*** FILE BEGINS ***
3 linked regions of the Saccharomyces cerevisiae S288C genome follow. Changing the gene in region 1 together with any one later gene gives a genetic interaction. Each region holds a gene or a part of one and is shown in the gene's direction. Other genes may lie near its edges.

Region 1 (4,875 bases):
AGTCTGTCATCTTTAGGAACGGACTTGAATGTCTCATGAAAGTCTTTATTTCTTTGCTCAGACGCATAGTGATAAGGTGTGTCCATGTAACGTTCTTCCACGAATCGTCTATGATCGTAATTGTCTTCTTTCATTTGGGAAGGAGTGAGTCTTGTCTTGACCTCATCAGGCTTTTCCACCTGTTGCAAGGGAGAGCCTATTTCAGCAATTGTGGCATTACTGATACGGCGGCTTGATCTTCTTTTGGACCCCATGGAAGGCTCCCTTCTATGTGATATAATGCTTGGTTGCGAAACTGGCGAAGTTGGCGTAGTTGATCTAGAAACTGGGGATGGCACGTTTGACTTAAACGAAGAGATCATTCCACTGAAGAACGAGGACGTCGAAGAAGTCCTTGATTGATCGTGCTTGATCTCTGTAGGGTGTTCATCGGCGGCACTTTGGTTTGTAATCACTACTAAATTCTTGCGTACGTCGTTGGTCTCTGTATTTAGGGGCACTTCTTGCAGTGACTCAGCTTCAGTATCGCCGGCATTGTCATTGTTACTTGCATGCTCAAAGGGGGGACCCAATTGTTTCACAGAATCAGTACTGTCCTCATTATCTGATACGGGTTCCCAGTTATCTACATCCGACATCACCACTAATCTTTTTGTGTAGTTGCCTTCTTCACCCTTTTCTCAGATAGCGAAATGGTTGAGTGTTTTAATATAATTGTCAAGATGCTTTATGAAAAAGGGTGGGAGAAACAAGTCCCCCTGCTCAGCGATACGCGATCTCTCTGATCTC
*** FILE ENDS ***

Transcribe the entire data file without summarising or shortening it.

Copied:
3 linked regions of the Saccharomyces cerevisiae S288C genome follow. Changing the gene in region 1 together with any one later gene gives a genetic interaction. Each region holds a gene or a part of one and is shown in the gene's direction. Other genes may lie near its edges.

Region 1 (4,875 bases):
AGTCTGTCATCTTTAGGAACGGACTTGAATGTCTCATGAAAGTCTTTATTTCTTTGCTCAGACGCATAGTGATAAGGTGTGTCCATGTAACGTTCTTCCACGAATCGTCTATGATCGTAATTGTCTTCTTTCATTTGGGAAGGAGTGAGTCTTGTCTTGACCTCATCAGGCTTTTCCACCTGTTGCAAGGGAGAGCCTATTTCAGCAATTGTGGCATTACTGATACGGCGGCTTGATCTTCTTTTGGACCCCATGGAAGGCTCCCTTCTATGTGATATAATGCTTGGTTGCGAAACTGGCGAAGTTGGCGTAGTTGATCTAGAAACTGGGGATGGCACGTTTGACTTAAACGAAGAGATCATTCCACTGAAGAACGAGGACGTCGAAGAAGTCCTTGATTGATCGTGCTTGATCTCTGTAGGGTGTTCATCGGCGGCACTTTGGTTTGTAATCACTACTAAATTCTTGCGTACGTCGTTGGTCTCTGTATTTAGGGGCACTTCTTGCAGTGACTCAGCTTCAGTATCGCCGGCATTGTCATTGTTACTTGCATGCTCAAAGGGGGGACCCAATTGTTTCACAGAATCAGTACTGTCCTCATTATCTGATACGGGTTCCCAGTTATCTACATCCGACATCACCACTAATCTTTTTGTGTAGTTGCCTTCTTCACCCTTTTCTCAGATAGCGAAATGGTTGAGTGTTTTAATATAATTGTCAAGATGCTTTATGAAAAAGGGTGGGAGAAACAAGTCCCCCTGCTCAGCGATACGCGATCTCTCTGATCTC